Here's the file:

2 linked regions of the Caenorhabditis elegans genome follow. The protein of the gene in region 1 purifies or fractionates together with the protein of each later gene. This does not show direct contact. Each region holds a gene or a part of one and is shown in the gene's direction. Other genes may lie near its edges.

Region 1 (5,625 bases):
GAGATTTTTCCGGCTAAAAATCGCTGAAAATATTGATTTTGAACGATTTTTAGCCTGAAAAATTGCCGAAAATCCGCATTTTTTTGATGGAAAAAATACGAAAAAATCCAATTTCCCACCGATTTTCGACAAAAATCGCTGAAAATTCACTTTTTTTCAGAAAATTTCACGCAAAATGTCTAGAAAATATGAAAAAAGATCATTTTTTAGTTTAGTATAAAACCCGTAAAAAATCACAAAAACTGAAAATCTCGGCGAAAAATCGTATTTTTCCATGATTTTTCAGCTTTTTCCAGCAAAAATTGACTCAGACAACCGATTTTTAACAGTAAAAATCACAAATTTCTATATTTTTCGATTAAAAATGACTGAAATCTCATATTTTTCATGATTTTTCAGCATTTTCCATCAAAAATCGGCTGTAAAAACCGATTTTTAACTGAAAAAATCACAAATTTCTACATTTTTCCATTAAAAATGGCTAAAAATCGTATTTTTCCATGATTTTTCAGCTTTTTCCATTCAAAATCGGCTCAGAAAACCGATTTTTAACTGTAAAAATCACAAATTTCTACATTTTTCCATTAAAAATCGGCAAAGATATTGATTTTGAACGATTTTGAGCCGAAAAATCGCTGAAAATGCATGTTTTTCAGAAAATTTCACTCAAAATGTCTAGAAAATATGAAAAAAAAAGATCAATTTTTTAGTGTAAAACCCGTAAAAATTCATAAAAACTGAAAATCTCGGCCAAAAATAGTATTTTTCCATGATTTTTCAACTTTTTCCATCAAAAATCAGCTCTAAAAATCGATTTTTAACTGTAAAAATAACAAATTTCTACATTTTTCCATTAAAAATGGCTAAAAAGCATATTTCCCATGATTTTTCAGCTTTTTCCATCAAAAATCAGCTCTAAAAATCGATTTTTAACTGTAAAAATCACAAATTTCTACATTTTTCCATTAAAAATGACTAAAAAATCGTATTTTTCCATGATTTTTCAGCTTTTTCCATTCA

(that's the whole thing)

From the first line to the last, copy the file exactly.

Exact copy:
2 linked regions of the Caenorhabditis elegans genome follow. The protein of the gene in region 1 purifies or fractionates together with the protein of each later gene. This does not show direct contact. Each region holds a gene or a part of one and is shown in the gene's direction. Other genes may lie near its edges.

Region 1 (5,625 bases):
GAGATTTTTCCGGCTAAAAATCGCTGAAAATATTGATTTTGAACGATTTTTAGCCTGAAAAATTGCCGAAAATCCGCATTTTTTTGATGGAAAAAATACGAAAAAATCCAATTTCCCACCGATTTTCGACAAAAATCGCTGAAAATTCACTTTTTTTCAGAAAATTTCACGCAAAATGTCTAGAAAATATGAAAAAAGATCATTTTTTAGTTTAGTATAAAACCCGTAAAAAATCACAAAAACTGAAAATCTCGGCGAAAAATCGTATTTTTCCATGATTTTTCAGCTTTTTCCAGCAAAAATTGACTCAGACAACCGATTTTTAACAGTAAAAATCACAAATTTCTATATTTTTCGATTAAAAATGACTGAAATCTCATATTTTTCATGATTTTTCAGCATTTTCCATCAAAAATCGGCTGTAAAAACCGATTTTTAACTGAAAAAATCACAAATTTCTACATTTTTCCATTAAAAATGGCTAAAAATCGTATTTTTCCATGATTTTTCAGCTTTTTCCATTCAAAATCGGCTCAGAAAACCGATTTTTAACTGTAAAAATCACAAATTTCTACATTTTTCCATTAAAAATCGGCAAAGATATTGATTTTGAACGATTTTGAGCCGAAAAATCGCTGAAAATGCATGTTTTTCAGAAAATTTCACTCAAAATGTCTAGAAAATATGAAAAAAAAAGATCAATTTTTTAGTGTAAAACCCGTAAAAATTCATAAAAACTGAAAATCTCGGCCAAAAATAGTATTTTTCCATGATTTTTCAACTTTTTCCATCAAAAATCAGCTCTAAAAATCGATTTTTAACTGTAAAAATAACAAATTTCTACATTTTTCCATTAAAAATGGCTAAAAAGCATATTTCCCATGATTTTTCAGCTTTTTCCATCAAAAATCAGCTCTAAAAATCGATTTTTAACTGTAAAAATCACAAATTTCTACATTTTTCCATTAAAAATGACTAAAAAATCGTATTTTTCCATGATTTTTCAGCTTTTTCCATTCA